The past several years have witnessed the emergence of the entire Asian-Pacific region. My trip -- beginning in Japan, stopping in China, and concluding here in Korea -- stands as testimony to the reality and what it means to the future of the world. Today Asia is one of the most dynamic areas on Earth -- economically, politically, diplomatically. The Republic of Korea stands at the fore. You're a world-class economic power. Your commitment to democracy is demonstrated daily right here in this chamber. And your bold diplomacy, your nordpolitik [South Korean contact with Socialist States], is reshaping relations in and beyond the Asia-Pacific region.
In my meetings with Prime Minister Takeshita of Japan, China's Deng Xiaoping and the three other top leaders, and with you and your leaders, I've discussed challenging bilateral, global, and regional issues. And our discussions have been marked at all times by a spirit of friendship and cooperation.
I've come here today as the leader of a faithful friend and a dependable ally. And I'm here today to ensure that we continue to work together in all things. Our most important mission together is to maintain the freedom and democracy that you fought so hard to win. As President, I am committed to maintaining American forces in Korea, and I'm committed to support our Mutual Defense Treaty. There are no plans to reduce U.S. forces in Korea. Our soldiers and airmen are there at the request of the Republic of Korea to deter aggression from the North, and their presence contributes to the peace and stability of northeast Asia. And they will remain in the Republic of Korea as long as they are needed and as long as we believe it is in the interest of peace to keep them there.
In the years ahead, we must work together as equal partners to meet the evolving security needs of the Korean Peninsula. Peace through strength is a policy that has served the security interests of our two nations well. And we must complement deterrence with an active diplomacy in search of dialog with our adversaries, including North Korea. The American people share your goal of peaceful unification on terms acceptable to the Korean people. It's for that reason that we actively support the peaceful initiatives of President Roh to build bridges to the North. And I will work closely with the President to coordinate our efforts to draw the North toward practical, peaceful, and productive dialog to ensure that our policies are complementary and mutually reinforcing.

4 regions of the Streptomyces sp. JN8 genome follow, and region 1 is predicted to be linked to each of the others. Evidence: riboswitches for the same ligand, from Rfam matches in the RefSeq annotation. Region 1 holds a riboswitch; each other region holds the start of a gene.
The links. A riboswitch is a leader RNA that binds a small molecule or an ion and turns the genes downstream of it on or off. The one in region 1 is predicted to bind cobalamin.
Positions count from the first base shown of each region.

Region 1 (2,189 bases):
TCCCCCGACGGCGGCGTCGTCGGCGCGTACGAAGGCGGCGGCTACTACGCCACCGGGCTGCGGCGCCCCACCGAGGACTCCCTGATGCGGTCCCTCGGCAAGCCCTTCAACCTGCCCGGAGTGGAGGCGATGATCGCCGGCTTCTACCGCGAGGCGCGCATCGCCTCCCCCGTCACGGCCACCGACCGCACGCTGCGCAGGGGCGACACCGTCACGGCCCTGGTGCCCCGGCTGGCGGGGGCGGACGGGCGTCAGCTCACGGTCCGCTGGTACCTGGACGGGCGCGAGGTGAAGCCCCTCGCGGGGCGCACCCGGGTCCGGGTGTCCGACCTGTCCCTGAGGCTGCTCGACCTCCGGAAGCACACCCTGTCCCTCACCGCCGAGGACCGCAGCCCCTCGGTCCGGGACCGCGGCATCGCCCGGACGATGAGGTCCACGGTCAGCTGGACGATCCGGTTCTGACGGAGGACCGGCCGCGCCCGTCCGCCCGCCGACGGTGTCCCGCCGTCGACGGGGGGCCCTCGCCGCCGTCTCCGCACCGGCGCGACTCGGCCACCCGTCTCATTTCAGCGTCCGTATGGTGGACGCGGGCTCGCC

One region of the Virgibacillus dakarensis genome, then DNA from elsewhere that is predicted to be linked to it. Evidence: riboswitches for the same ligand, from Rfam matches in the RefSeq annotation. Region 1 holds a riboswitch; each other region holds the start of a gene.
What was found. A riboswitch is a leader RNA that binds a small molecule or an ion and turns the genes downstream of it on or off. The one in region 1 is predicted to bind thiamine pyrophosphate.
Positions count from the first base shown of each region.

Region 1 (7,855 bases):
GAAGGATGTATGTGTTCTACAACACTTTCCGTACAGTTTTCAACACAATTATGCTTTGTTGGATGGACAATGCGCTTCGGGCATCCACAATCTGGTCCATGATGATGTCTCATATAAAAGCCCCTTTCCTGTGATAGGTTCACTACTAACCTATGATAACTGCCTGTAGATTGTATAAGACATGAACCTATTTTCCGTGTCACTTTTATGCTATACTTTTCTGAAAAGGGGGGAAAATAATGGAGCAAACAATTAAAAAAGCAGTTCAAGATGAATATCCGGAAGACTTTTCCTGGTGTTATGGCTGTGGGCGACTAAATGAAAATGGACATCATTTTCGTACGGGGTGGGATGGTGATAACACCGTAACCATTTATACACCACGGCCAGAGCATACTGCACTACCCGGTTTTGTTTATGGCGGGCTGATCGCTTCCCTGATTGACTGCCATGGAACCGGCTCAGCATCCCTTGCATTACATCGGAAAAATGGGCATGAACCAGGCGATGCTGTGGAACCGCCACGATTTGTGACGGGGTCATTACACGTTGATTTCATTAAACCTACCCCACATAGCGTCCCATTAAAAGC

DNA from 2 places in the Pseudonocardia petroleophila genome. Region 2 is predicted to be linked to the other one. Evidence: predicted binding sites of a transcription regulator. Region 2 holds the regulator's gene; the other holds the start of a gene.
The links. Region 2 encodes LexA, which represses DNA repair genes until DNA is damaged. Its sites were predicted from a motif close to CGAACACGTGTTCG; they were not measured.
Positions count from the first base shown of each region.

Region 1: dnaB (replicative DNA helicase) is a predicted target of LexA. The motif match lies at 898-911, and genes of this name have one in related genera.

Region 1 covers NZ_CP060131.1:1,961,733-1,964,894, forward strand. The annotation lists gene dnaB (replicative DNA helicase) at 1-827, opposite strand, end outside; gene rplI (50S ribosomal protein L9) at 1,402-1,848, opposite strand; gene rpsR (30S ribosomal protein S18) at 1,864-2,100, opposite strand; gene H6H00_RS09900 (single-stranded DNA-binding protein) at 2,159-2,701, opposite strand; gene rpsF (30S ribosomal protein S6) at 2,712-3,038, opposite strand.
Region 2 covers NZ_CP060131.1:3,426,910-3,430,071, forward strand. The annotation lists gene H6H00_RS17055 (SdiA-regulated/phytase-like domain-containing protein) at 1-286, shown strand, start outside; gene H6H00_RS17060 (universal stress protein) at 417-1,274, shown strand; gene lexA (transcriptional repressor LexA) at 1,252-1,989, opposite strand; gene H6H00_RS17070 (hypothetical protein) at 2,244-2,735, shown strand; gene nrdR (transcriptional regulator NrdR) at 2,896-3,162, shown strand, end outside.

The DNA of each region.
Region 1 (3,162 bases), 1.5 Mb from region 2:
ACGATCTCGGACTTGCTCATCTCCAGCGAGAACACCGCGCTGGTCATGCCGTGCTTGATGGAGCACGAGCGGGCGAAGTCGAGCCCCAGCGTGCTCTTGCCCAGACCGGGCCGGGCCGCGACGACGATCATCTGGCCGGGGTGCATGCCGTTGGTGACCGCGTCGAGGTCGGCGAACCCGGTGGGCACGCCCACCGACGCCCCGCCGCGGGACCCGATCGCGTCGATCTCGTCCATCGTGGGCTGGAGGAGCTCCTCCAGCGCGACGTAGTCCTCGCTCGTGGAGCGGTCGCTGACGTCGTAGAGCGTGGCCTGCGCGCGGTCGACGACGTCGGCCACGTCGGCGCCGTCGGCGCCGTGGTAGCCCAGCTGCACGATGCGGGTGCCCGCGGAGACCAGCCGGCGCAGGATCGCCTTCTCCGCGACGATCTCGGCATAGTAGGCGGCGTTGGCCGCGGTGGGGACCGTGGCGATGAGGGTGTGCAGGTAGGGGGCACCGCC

I've spoken of the need for vigilance, strength, and diplomacy to deter aggression and preserve peace. There's another source of strength, and it is well-represented in this Assembly. The development of democratic political institutions is the surest means to build the national consensus that is the foundation of true security.
Just as we must work together to achieve better security within a democratic framework, we must also work together to achieve greater economic prosperity within the system of free and open international trade. The progress of the Korean economy is an inspiration for developing countries throughout the world. By unleashing the energies and creativity of your talented people, you've led Korea into an era of unprecedented opportunity and prosperity. Korea has become an industrial power, a major trading power, and a first-class competitor. You are fulfilling the prophecy of the Indian poet Tagore who wrote: ``Korea, once a bright light of the golden age of Asia, if it is relit, it will be the light of the East.'' Korea has achieved great prosperity through participation in the international trading system that has made the nations of free Asia the envy of the world. And all Koreans can take pride in what you, as a people, have achieved.
And yet we also cannot overlook that your economic success has created concern in the management of our bilateral economic relations. For the American people and for the Korean people, as well, reducing our bilateral trade imbalance will be both a challenge and an opportunity. The challenge will be to resist the calls for protectionism; the opportunity will be to expand the prosperity of both our countries. And we both, you and I, have a lot at stake. You are our seventh largest trading partner, larger than many of our traditional European trading partners, and our trade is growing. The United States is both Korea's largest market and second largest source of imports. And we're also a leading source of the investment and technology that you will need to fuel further economic growth and development.